[Shanghai] Racines

Racines

Add: No.41 Guang Yuan Road, Shanghai 广元路41号
Tel: +86 (21) 6448 3851
Hours: 6:00pm-11:00pm
Price: RMB350-450
Visited: April 2017
Will return: Yes

A cozy French bistro by Japanese chef Kenji Ishibashi, Racines is a hidden gem in the truest sense of the word. Discreetly located in a quiet residential building behind a rather nondescript door, Racines is certainly not a restaurant you’d stumble across. But if you know what you’re looking for, Racines is one of most invigorating French bistros in town, a compelling meeting of French techniques and Japanese sophistication.

FrontPhoto credit: Ivy

A blackboard lists some twenty options available for the night, with the dishes getting progressively more substantial the further down the board you go.

MenuPhoto credit: Ivy

Some of the most powerful dishes at Racines are vegetables, which, if you think about it, is rather appropriate considering the name “racines” means “roots” in French. Chef Ishibashi’s interpretation of ratatouille was served refreshingly cold, grounded by a plump, creamy pouch of mozzarella.

IMG_1103-Edit-EditRatatouille with buffalo mozzarella (165)

A plain-looking mushroom salad had a depth of flavor that took me by surprise, the fleshy mushrooms galvanized by a sharp jolt of acidity, tempered with a variety of sweet and creamy notes – croutons flecked with raisins, paper-thin discs of raw button mushrooms, rich, salty rosettes of Swiss tête de moine cheese, and a creamy dollop of mayo. The nuanced layers of complexity spoke volumes of Chef Ishibashi’s skills.

IMG_0339-Edit-EditMarinated mushroom, tête de moine (150)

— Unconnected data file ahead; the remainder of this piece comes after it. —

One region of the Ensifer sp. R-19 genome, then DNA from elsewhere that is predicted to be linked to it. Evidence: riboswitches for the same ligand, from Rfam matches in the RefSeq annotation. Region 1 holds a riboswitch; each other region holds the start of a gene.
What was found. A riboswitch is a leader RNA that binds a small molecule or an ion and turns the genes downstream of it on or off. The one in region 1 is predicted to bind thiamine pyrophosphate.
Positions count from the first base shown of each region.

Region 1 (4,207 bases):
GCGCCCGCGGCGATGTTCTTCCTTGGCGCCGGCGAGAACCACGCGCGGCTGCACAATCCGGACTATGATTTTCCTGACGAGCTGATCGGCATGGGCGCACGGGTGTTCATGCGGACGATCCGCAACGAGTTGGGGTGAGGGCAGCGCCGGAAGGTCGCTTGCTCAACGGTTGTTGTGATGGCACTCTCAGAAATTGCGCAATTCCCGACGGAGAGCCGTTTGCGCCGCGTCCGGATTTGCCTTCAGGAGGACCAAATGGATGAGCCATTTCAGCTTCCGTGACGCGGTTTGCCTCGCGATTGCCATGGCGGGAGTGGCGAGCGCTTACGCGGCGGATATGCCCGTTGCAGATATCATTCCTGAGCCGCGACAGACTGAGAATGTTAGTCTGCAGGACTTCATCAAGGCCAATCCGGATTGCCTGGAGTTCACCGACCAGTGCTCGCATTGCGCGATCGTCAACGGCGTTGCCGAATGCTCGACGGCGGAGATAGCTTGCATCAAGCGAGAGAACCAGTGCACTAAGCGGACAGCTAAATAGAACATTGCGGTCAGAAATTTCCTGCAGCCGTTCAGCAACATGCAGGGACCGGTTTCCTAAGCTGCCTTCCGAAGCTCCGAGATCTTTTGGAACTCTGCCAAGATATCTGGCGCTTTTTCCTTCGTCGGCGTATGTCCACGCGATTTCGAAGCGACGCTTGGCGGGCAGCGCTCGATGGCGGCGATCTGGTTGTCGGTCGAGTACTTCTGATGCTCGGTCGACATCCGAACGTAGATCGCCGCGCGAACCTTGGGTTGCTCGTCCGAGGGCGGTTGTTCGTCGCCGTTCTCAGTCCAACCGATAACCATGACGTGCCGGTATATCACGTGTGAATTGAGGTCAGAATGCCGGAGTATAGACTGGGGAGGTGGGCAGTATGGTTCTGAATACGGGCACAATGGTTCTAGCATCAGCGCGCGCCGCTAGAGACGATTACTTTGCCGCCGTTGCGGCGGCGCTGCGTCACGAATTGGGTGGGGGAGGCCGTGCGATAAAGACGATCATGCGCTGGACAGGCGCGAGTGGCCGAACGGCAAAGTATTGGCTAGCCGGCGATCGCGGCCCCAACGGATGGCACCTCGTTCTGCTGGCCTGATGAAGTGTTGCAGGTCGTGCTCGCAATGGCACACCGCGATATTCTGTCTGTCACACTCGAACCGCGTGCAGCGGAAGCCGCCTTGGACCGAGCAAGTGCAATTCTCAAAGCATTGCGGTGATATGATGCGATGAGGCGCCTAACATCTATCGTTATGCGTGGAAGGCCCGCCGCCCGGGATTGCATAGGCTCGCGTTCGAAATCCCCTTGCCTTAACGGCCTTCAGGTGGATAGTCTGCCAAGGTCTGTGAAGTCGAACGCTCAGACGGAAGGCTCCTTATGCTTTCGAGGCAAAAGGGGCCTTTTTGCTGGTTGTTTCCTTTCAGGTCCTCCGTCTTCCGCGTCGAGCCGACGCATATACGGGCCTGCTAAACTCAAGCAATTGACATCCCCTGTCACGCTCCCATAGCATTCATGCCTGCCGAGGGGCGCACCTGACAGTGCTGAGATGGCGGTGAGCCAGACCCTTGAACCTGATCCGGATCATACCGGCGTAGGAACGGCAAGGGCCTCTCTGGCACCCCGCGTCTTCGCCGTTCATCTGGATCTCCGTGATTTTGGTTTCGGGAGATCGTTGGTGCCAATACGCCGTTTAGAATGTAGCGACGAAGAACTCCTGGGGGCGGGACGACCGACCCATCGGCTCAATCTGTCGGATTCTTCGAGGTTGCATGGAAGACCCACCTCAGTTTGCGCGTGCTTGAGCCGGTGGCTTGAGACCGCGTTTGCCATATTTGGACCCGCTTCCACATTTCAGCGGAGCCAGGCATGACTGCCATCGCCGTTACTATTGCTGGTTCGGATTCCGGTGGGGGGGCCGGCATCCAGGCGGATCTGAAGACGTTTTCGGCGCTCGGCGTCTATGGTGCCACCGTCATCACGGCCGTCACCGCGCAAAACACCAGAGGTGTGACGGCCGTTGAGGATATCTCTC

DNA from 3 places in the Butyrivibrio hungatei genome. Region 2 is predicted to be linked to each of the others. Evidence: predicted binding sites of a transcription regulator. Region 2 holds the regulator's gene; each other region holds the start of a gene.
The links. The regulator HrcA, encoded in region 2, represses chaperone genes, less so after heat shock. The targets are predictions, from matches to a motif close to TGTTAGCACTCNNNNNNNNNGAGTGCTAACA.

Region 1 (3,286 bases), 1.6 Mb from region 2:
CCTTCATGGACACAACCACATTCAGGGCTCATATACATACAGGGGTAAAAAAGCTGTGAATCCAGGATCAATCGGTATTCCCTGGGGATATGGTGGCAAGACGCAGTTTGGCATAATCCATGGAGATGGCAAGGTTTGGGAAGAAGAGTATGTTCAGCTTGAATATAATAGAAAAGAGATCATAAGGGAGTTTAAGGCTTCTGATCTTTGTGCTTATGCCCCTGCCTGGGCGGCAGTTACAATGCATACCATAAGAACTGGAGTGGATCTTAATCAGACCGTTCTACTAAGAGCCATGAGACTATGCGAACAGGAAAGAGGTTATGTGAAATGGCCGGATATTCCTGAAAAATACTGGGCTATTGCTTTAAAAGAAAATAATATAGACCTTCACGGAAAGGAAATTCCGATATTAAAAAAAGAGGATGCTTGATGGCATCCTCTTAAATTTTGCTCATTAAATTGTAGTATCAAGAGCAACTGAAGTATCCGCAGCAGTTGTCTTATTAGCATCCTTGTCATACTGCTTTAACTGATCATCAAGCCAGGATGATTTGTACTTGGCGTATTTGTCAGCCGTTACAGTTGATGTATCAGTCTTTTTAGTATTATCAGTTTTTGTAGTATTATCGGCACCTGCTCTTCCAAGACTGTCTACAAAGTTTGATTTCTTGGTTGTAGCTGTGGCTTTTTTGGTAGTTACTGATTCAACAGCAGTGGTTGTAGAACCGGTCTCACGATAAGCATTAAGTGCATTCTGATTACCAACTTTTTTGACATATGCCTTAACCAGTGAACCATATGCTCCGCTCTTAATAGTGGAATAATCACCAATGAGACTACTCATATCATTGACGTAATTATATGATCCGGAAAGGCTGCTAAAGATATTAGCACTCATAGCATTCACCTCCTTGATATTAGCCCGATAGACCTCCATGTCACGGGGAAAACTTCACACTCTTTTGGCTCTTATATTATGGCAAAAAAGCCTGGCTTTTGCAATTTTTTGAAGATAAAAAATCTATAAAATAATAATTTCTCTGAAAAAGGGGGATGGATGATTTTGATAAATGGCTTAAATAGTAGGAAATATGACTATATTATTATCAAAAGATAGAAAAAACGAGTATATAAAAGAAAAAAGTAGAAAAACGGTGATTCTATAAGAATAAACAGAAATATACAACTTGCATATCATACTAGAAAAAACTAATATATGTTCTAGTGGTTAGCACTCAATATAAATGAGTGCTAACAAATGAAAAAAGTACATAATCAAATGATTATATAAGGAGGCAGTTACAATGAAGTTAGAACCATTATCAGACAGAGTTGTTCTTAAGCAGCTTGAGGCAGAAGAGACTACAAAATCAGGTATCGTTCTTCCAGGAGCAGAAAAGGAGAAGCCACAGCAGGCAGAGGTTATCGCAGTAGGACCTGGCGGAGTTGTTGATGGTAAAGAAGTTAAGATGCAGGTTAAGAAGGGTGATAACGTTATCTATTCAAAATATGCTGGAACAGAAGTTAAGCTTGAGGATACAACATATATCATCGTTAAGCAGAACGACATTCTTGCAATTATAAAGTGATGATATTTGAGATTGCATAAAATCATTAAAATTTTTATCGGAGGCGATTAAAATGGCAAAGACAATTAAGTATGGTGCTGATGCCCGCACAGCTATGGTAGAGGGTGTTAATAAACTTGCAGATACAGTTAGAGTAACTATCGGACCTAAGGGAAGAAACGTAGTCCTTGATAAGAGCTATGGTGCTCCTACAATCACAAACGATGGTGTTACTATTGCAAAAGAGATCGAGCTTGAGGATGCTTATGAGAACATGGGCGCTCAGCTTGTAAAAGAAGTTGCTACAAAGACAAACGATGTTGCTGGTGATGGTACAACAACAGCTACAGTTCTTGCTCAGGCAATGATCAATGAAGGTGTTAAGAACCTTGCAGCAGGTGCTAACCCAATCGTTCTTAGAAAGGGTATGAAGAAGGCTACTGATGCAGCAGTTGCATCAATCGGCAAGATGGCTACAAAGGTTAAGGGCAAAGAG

Racines is supposed to be a French restaurant, yes. But given that it is run by a Japanese chef, I was not as surprised as I might have been to see risotto – and two different risottos at that – on the menu. Chef Ishibashi’s wit and resourcefulness showed through in both. The scallop risotto twinkled with kernels of corn, echoing the sweetness of the perfectly seared scallops, while the foie gras risotto – foie gras generously browned on the outside but still quite rare within – was brightened by a touch of vinegar, with texture supplied by tiny cubes of burdock root.

IMG_1122-Edit-EditIMG_1126-Edit-EditHokkaido scallop, corn risotto (235)

IMG_0352-Edit-EditPan-fried foie gras, burdock risotto (180)

The bonbons de foie gras have been a crowd favorite at Racines since it first opened. These little footballs had deliciously molten foie gras encased in a crisp shell woven with thin threads of potato – a lavishly decadent symphony of foie gras and potato.

IMG_1108-Edit-EditIMG_1114-Edit-EditBonbon foie gras (170)

The menu is less than forthcoming when describing the main courses – “roasted duck breast”, “slow-cooked beef cheeks”, “pan-fried snapper” – but that secretiveness gives rise to a certain degree of surprise, and Chef Ishibashi’s choice of accompaniments are certainly far from boring. Succulent fillets of snapper were accompanied by fat stalks of white asparagus, soft, tangy parcels of fried artichokes, and, interestingly, plump little pillows of gnocchi. The textures were slightly one-dimensional, but the tickle of paprika was an inspired touch, lending an interesting depth of flavor. The duck breast offered more variation in texture, served with meaty mushrooms and crunchy chunks of arrowhead.

IMG_0354-Edit-EditPan-fried snapper (235)

IMG_1137-Edit-EditRoasted duck breast (230)

Desserts, sadly, were not quite as poised as the savory dishes. The chocolate mousse was perfectly balanced in its layers of sweetness, bitterness, and a touch of alcoholic tang. But the bowl of diced mangoes, covered with passion fruit compote and an alcoholic jelly, was far less harmonious, the passion fruit too pointed in acidity and the jelly too sharp in alcohol to have anything reasonable to say to the mango. A lemongrass panna cotta in a strawberry gazpacho was pleasantly light and fragrant, but ultimately not quite memorable except for the fizzle and sputter of some pop rocks scattered on top.

IMG_1152-Edit-EditChocointreau mousse (45)

IMG_1147-Edit-EditMango passion fruit (45)

IMG_0373-Edit-EditLemongrass panna cotta, strawberry gazpacho (45)

Much of Racines’ appeal comes from the Japanese touch that Chef Ishibashi infuses so seamlessly into his cooking. That, combined with excellent techniques and hearty flavors, makes Racines a restaurant I’d happily visit whenever I’m in the mood to be gently and pleasantly surprised.

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